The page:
434930 A Transformation-Centric Approach to Analyzing and Solving Structured Optimization Problems

Monday, November 9, 2015: 12:30 PM
Salon F (Salt Lake Marriott Downtown at City Creek)
John Siirola, William E. Hart and Jean-Paul Watson, Discrete Math & Optimization, Sandia National Laboratories, Albuquerque, NM

Computational tools for modeling mathematical programs are widely used within both academia and industry. Available commercial and open-source modeling packages support generic modeling by separating modeling constructs from instance data through concepts like sets, parameters, and parameterized constraints. However, their model representations are limited to constructs that directly correspond to established solver inputs. In general, this implies that mathematical programs must be expressed as either linear or nonlinear algebraic models; that is, a list of variables, an algebraic objective expression, and a list of algebraic constraints. Modelers must then explicitly convert non-algebraic constructs like switching decisions in disjunctive programs into algebraic relaxations (e.g., relaxing constraints implied by the decision with Big-M terms). This approach can obfuscate or eliminate the original model structure and forces the modeler to sacrifice abstraction by injecting decisions related to how to solve a model into the model representation. In this presentation, we demonstrate how high-level non-algebraic modeling constructs can be coupled with automated model transformations to improve model clarity and abstraction. This coupling provides a more flexible workflow where the modeler can explicitly apply transformations that link the structured model to a particular solver. Additionally, this modeling approach simplifies the model specification by eliminating explicit modeling of reformulation decisions. We will highlight two key non-algebraic constructs: disjunctive programming and complementarity constraints. We present transformations that rely on both direct transcription to the Big-M or convex hull relaxation, as well as heuristic procedures leverage both relaxations. Similarly, we show how to reformulate complementarity constraints as smooth nonlinear expressions or as a disjunctive expression that subsequently applies disjunctive transformations. These constructs and transformations are available in the open source Pyomo optimization project.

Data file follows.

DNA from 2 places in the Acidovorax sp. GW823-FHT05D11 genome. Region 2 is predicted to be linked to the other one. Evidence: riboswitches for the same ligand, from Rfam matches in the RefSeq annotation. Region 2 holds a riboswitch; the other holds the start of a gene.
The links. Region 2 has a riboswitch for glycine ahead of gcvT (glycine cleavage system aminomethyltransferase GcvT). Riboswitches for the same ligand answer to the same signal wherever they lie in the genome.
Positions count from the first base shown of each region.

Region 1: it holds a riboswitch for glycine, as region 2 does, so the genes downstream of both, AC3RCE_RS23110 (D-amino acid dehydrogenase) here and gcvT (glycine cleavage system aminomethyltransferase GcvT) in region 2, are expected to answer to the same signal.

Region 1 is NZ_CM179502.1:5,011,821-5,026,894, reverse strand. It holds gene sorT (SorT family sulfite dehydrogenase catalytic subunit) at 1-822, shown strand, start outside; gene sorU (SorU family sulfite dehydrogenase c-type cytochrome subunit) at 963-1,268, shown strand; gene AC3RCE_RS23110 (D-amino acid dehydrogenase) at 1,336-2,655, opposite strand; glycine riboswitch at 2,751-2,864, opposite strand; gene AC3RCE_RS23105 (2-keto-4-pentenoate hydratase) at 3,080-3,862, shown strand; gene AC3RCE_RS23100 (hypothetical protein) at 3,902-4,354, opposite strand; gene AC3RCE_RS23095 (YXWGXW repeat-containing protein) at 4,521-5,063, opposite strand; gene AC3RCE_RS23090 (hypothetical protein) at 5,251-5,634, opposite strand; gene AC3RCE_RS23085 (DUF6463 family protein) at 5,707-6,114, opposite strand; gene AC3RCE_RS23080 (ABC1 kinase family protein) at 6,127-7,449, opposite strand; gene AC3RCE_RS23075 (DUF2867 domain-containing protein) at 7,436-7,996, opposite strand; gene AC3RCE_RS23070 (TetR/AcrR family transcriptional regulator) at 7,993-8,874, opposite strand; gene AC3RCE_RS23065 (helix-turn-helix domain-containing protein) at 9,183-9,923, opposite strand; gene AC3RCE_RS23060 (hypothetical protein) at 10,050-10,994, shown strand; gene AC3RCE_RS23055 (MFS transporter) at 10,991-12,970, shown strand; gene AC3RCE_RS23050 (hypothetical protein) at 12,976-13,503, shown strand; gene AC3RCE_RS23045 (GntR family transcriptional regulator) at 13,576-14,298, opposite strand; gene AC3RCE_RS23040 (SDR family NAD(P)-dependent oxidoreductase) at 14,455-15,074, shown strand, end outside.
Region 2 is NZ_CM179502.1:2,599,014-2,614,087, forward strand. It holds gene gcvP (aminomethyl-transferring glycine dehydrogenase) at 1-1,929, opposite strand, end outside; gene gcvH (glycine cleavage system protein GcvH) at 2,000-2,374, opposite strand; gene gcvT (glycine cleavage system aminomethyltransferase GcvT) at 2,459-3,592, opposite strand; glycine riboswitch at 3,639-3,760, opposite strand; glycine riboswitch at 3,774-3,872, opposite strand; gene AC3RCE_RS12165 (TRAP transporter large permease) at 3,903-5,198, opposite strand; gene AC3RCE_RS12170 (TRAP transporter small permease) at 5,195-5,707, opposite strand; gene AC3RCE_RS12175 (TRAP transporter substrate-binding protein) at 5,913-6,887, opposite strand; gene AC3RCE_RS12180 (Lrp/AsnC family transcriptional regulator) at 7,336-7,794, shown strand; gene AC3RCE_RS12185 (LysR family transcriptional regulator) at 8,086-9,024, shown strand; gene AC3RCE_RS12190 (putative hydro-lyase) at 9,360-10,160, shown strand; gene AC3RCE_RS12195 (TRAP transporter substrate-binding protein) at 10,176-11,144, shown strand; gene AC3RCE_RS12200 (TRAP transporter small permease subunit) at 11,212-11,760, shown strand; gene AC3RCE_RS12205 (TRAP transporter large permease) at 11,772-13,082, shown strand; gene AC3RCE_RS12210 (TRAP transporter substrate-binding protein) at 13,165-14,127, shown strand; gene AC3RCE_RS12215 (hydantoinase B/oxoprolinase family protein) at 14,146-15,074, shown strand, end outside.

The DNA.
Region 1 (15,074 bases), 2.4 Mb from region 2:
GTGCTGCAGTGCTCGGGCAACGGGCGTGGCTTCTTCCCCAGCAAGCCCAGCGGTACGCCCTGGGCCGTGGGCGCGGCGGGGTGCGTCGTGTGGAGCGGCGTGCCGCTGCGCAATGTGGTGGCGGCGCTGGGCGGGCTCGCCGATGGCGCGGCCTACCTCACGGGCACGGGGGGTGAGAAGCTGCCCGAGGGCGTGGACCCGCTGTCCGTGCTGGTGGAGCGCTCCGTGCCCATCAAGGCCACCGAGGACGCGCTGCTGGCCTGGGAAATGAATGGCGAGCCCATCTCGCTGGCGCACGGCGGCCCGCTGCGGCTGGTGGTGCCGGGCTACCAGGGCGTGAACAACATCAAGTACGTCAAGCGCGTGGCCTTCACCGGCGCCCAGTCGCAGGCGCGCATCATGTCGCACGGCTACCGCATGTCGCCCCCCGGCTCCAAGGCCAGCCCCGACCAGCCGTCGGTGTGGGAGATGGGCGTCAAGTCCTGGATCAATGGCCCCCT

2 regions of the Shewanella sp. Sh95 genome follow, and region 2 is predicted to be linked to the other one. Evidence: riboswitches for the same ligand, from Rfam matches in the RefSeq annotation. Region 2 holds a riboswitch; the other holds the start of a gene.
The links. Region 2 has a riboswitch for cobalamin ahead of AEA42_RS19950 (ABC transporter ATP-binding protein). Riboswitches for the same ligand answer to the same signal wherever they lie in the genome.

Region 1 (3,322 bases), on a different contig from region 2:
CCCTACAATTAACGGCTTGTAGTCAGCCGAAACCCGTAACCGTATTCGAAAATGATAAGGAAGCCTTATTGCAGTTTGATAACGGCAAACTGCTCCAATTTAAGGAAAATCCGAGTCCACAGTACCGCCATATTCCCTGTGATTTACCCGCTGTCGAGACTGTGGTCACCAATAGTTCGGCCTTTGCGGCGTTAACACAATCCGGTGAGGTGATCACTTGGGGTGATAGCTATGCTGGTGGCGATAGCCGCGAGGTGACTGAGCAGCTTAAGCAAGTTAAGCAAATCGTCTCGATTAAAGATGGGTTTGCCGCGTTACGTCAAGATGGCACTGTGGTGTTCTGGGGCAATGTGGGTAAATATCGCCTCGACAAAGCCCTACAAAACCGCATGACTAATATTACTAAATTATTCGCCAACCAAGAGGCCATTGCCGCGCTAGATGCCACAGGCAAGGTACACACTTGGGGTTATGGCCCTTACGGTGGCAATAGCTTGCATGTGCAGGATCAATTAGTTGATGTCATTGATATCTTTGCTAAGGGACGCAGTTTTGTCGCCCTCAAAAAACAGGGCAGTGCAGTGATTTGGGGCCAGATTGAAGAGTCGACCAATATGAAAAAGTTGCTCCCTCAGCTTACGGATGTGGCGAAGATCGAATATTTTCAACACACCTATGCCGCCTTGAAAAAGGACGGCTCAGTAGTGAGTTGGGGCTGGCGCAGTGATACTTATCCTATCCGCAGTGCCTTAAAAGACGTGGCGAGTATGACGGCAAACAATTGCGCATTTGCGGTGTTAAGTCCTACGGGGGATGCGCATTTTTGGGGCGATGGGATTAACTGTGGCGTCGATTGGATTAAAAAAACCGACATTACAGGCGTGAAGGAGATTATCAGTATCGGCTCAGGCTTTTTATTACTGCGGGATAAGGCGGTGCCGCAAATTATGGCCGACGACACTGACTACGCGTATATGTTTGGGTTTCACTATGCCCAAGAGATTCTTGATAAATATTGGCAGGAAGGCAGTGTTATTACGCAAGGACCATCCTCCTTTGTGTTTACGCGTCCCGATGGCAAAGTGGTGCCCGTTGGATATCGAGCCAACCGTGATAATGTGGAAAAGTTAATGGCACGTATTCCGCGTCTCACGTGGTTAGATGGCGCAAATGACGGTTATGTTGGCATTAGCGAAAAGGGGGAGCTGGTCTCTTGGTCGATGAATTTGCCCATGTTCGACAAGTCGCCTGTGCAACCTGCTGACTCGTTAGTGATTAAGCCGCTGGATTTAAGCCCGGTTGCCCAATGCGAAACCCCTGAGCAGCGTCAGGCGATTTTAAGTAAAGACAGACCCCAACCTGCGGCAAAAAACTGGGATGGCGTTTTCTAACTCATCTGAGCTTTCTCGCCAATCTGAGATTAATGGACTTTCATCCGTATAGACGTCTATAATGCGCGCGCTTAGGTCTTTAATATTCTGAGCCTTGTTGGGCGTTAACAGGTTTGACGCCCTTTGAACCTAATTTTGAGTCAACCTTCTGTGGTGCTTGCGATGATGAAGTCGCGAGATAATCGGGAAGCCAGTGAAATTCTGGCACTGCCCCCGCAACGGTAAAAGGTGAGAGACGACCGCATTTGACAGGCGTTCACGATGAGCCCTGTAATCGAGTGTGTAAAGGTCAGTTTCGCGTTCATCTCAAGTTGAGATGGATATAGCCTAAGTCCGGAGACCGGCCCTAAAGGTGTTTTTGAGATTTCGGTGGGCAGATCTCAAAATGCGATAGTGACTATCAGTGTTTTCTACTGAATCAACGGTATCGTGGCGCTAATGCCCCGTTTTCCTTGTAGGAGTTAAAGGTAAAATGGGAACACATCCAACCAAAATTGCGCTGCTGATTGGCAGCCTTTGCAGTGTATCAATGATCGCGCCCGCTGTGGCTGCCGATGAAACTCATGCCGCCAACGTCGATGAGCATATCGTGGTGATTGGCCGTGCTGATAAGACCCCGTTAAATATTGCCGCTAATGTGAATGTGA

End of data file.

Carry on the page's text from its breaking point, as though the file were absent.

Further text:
Extended Abstract: File Not Uploaded